On Wednesday morning, severe thunderstorms flooded New Orleans streets and causing travel to be disrupted by huge traffic. The storm raised the weather concern, even more, worse prompting tornado warnings.
It is expected that there might be a possible hurricane that may possibly hit the Gulf Coast and raise the Mississippi River to the edge of the city’s shielding levees. The flooding happened as a steeping tropical system, which may soon turn out to be Tropical Storm Barry, collected strength over the Gulf of Mexico strengthen into a hurricane by the weekend.
The system was estimated to turn into a tropical depression by Thursday morning, a tropical storm by Thursday night as well as a hurricane late Friday, as per to the National Hurricane Center.
The system was expected to be titled Barry, and it would be the following named Atlantic storm this year.
On Wednesday, it had extreme continued winds of 30 mph, as of 11 p.m. ET according to the hurricane center. Tropical storms have maximum nonstop winds of at least 39 mph.
The system’s center was sited around 120 miles southeast of the gateway of the Mississippi River, the hurricane center said. It was moving towards the west-southwest at 9 mph.
One by one thunderstorm linked with the system extended far out in into the Gulf and shattered New Orleans, where more than three-hour period of rain fell as much as 7 inches on Wednesday morning, as per to forecasters statement. Mississippi, as well as Texas, were also at risk of heavy rains.
The streets in New Orleans turned out to be into small, swift rivers that upturned garbage cans as well as picked up pieces of floating wood. The water level in the streets was up to the doors of a lot of cars. There were many vehicles which were abandoned.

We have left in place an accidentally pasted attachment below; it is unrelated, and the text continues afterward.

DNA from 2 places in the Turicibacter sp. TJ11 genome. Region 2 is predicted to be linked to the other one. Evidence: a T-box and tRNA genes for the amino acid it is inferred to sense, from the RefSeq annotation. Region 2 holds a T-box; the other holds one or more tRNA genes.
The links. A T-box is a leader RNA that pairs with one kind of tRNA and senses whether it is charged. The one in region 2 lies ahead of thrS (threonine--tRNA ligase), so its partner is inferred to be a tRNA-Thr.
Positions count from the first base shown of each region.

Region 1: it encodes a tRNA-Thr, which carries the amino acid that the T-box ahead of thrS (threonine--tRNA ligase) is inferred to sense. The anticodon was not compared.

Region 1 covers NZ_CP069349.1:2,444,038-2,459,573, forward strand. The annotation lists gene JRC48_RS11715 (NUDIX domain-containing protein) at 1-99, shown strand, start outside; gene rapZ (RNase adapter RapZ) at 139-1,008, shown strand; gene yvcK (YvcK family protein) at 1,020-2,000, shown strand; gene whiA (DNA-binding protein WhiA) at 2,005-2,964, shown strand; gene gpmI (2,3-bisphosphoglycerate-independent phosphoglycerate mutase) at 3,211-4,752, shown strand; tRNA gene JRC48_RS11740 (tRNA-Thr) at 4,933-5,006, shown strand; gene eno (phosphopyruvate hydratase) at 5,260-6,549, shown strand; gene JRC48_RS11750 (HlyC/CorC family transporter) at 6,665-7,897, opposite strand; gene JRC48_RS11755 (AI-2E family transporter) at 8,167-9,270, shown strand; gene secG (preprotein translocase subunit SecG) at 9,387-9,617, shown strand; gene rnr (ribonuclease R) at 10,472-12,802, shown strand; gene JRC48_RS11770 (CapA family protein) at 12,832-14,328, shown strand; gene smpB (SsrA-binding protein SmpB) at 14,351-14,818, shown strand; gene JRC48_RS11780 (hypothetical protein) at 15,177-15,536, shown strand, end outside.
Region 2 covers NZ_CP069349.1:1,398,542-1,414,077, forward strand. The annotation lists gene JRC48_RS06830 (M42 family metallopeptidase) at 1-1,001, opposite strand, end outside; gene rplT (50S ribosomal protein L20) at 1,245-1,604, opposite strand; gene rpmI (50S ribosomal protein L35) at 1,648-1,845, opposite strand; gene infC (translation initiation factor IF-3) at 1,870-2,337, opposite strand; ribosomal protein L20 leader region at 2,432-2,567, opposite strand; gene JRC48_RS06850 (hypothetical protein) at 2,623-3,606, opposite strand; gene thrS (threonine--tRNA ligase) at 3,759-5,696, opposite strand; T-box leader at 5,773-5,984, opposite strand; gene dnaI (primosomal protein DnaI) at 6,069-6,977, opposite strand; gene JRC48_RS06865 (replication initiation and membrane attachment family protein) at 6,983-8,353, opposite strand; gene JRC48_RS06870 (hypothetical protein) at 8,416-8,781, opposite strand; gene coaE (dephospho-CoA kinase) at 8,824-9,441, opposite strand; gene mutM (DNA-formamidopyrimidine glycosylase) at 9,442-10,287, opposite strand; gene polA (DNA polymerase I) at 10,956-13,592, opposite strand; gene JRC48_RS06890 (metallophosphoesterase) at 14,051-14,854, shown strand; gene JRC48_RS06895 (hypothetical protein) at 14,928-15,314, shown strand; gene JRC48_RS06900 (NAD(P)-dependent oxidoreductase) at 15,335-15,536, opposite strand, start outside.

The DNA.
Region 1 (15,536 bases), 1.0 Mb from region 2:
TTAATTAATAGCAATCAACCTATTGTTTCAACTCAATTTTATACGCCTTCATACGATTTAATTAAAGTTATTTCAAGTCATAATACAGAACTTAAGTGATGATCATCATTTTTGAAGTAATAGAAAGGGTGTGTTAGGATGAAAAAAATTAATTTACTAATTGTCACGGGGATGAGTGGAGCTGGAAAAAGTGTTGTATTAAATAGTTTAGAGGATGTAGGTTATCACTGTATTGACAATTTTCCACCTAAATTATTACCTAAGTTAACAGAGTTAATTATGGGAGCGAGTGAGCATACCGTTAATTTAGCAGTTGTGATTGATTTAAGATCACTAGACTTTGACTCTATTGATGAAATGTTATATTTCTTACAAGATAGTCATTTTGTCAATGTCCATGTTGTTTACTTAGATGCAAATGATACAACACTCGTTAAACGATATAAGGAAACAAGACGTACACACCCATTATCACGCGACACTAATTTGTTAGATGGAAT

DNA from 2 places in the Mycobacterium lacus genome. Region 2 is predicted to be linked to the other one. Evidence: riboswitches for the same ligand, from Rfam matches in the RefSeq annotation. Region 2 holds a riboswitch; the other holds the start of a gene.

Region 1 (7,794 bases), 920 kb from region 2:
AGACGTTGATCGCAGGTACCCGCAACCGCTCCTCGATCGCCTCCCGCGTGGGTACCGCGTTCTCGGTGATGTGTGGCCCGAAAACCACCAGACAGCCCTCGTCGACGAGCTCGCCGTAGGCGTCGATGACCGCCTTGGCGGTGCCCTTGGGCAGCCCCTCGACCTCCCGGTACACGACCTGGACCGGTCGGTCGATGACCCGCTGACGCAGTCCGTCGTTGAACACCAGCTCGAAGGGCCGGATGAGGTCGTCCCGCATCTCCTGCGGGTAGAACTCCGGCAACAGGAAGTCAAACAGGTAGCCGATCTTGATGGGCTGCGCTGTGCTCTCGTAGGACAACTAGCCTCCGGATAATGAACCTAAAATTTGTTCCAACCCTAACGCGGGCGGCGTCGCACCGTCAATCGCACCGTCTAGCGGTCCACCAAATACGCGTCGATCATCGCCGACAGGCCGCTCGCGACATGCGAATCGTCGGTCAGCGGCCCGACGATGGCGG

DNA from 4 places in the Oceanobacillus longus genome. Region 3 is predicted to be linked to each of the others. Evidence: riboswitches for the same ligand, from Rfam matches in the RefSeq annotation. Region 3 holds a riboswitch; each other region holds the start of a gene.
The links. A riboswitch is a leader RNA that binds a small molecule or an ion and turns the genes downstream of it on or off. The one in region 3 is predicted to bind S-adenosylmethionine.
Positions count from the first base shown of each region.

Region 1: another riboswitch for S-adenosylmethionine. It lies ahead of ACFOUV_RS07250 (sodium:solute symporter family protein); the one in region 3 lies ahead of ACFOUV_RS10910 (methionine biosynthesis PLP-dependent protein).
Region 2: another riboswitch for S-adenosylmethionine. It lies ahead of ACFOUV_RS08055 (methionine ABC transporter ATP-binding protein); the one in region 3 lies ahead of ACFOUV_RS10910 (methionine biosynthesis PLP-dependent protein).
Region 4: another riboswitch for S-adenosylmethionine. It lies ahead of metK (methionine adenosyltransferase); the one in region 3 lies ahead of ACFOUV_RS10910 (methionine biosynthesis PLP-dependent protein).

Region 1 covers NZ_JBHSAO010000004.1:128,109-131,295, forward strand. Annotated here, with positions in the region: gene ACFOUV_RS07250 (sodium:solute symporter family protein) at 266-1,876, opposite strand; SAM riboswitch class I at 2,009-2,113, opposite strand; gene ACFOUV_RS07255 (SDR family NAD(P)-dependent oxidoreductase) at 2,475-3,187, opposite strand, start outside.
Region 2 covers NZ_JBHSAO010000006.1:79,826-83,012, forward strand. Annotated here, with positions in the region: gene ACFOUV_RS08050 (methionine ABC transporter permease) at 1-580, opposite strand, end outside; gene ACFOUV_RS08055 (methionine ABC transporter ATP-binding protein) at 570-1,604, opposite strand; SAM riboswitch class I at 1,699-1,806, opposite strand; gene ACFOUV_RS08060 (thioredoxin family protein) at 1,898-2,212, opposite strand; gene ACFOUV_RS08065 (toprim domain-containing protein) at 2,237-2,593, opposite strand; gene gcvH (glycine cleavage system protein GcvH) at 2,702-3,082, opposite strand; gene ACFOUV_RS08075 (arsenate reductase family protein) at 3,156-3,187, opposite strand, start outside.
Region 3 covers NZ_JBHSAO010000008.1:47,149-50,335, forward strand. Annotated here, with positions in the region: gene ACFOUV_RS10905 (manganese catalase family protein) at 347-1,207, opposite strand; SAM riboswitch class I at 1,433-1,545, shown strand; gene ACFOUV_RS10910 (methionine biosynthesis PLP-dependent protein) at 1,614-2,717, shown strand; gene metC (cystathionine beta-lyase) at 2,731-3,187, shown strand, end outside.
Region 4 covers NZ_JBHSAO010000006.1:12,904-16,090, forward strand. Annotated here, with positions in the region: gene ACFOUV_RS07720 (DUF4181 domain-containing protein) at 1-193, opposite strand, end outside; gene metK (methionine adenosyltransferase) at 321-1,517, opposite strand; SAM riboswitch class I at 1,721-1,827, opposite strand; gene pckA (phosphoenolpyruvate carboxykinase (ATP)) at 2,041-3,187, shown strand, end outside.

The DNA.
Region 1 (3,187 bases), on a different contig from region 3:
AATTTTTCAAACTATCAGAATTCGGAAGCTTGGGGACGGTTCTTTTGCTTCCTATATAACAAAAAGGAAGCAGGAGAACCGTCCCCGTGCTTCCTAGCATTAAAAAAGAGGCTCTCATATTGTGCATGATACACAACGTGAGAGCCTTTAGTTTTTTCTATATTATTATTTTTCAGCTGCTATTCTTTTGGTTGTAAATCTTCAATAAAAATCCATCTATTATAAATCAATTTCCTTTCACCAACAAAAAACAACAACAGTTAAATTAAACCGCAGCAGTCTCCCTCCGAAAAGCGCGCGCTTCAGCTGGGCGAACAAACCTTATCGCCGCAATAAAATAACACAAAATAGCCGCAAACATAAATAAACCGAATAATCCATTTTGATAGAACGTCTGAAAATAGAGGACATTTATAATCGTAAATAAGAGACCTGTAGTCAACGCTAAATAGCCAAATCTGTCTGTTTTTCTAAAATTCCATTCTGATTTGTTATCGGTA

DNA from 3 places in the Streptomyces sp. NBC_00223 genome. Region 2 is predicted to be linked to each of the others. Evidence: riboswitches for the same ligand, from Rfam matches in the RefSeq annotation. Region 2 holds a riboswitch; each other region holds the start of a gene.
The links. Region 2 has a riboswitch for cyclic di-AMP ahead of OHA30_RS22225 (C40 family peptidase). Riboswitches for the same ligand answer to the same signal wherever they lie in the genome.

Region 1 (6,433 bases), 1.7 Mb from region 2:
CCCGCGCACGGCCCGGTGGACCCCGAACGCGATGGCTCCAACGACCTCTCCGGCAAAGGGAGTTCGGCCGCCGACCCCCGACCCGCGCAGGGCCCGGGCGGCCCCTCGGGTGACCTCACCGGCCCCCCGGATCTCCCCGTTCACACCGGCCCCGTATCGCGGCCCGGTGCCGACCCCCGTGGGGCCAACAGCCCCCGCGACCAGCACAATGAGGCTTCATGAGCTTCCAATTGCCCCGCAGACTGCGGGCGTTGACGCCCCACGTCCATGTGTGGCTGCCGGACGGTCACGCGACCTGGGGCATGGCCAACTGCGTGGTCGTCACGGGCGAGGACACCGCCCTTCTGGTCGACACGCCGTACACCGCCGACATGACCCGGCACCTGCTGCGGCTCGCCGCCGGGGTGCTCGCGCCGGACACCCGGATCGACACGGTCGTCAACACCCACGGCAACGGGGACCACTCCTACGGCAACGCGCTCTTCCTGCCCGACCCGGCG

Alexandra Cranford, who is a meteorologist with CBS affiliate WWL-TV, stated in a statement that it was the worst of the rain over for Wednesday. She also added by saying that some of the scattered rain is also likely to happen across the city.
The officials of New Orleans city along with those with the National Weather Service advised the local residents in order to stay off the roads and try to get to the higher ground if they come across flooding.
Jake Sojda, who is an AccuWeather Meteorologist said in a statement, “Heavy downpours will still be a threat over the coming days as the budding tropical system moves by just off of the coast to the south,”
“This weekend looks to carry the most significant flooding threat for southern Louisiana, as what is expected to be Hurricane Barry by that time makes landfall in southwestern Louisiana,” Sojda further said.
He added, “Areas to the east of the landfall point are expected to see the heaviest rain this weekend, with 20-plus inches possible in spots. This threat includes New Orleans.”
In spite of the tornado warnings that continued well into the afternoon, no confirmed tornadoes were reported after that. On the other hand, people captured as well as posted some of the images of an apparent waterspout to social media which was formed over Lake Pontchartrain and wrecked a home.